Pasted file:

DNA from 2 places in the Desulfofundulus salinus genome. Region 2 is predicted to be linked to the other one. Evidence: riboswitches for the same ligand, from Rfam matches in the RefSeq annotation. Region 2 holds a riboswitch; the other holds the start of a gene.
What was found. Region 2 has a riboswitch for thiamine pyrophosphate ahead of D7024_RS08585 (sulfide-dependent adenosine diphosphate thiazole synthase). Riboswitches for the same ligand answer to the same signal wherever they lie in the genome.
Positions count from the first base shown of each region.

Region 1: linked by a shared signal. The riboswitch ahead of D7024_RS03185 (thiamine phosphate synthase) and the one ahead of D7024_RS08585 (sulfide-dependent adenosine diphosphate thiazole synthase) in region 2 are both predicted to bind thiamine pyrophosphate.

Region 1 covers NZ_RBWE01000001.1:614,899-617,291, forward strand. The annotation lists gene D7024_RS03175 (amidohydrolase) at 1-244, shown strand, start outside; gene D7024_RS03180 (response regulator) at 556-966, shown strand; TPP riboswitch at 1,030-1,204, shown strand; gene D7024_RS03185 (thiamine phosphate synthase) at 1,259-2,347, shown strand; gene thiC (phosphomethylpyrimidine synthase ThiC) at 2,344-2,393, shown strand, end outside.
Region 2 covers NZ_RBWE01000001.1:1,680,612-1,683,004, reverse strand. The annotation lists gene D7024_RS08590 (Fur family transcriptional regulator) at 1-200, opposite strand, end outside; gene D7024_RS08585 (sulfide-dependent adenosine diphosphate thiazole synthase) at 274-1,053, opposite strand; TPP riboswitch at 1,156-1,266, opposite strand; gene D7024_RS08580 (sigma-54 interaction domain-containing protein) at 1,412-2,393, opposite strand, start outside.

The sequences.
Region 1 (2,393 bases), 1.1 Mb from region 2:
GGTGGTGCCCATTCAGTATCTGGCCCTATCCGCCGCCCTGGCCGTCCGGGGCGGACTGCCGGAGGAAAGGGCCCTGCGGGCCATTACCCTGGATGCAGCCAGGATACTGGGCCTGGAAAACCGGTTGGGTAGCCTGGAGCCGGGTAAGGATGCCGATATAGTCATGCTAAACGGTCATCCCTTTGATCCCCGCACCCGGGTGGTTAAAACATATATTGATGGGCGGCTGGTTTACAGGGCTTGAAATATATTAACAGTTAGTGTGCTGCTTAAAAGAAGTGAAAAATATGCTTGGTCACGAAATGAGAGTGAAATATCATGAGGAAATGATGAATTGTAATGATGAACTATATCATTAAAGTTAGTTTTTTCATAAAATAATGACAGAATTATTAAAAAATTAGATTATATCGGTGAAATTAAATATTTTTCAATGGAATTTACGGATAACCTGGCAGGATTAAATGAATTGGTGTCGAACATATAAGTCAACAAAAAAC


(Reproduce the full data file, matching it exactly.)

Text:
DNA from 2 places in the Desulfofundulus salinus genome. Region 2 is predicted to be linked to the other one. Evidence: riboswitches for the same ligand, from Rfam matches in the RefSeq annotation. Region 2 holds a riboswitch; the other holds the start of a gene.
What was found. Region 2 has a riboswitch for thiamine pyrophosphate ahead of D7024_RS08585 (sulfide-dependent adenosine diphosphate thiazole synthase). Riboswitches for the same ligand answer to the same signal wherever they lie in the genome.
Positions count from the first base shown of each region.

Region 1: linked by a shared signal. The riboswitch ahead of D7024_RS03185 (thiamine phosphate synthase) and the one ahead of D7024_RS08585 (sulfide-dependent adenosine diphosphate thiazole synthase) in region 2 are both predicted to bind thiamine pyrophosphate.

Region 1 covers NZ_RBWE01000001.1:614,899-617,291, forward strand. The annotation lists gene D7024_RS03175 (amidohydrolase) at 1-244, shown strand, start outside; gene D7024_RS03180 (response regulator) at 556-966, shown strand; TPP riboswitch at 1,030-1,204, shown strand; gene D7024_RS03185 (thiamine phosphate synthase) at 1,259-2,347, shown strand; gene thiC (phosphomethylpyrimidine synthase ThiC) at 2,344-2,393, shown strand, end outside.
Region 2 covers NZ_RBWE01000001.1:1,680,612-1,683,004, reverse strand. The annotation lists gene D7024_RS08590 (Fur family transcriptional regulator) at 1-200, opposite strand, end outside; gene D7024_RS08585 (sulfide-dependent adenosine diphosphate thiazole synthase) at 274-1,053, opposite strand; TPP riboswitch at 1,156-1,266, opposite strand; gene D7024_RS08580 (sigma-54 interaction domain-containing protein) at 1,412-2,393, opposite strand, start outside.

The sequences.
Region 1 (2,393 bases), 1.1 Mb from region 2:
GGTGGTGCCCATTCAGTATCTGGCCCTATCCGCCGCCCTGGCCGTCCGGGGCGGACTGCCGGAGGAAAGGGCCCTGCGGGCCATTACCCTGGATGCAGCCAGGATACTGGGCCTGGAAAACCGGTTGGGTAGCCTGGAGCCGGGTAAGGATGCCGATATAGTCATGCTAAACGGTCATCCCTTTGATCCCCGCACCCGGGTGGTTAAAACATATATTGATGGGCGGCTGGTTTACAGGGCTTGAAATATATTAACAGTTAGTGTGCTGCTTAAAAGAAGTGAAAAATATGCTTGGTCACGAAATGAGAGTGAAATATCATGAGGAAATGATGAATTGTAATGATGAACTATATCATTAAAGTTAGTTTTTTCATAAAATAATGACAGAATTATTAAAAAATTAGATTATATCGGTGAAATTAAATATTTTTCAATGGAATTTACGGATAACCTGGCAGGATTAAATGAATTGGTGTCGAACATATAAGTCAACAAAAAAC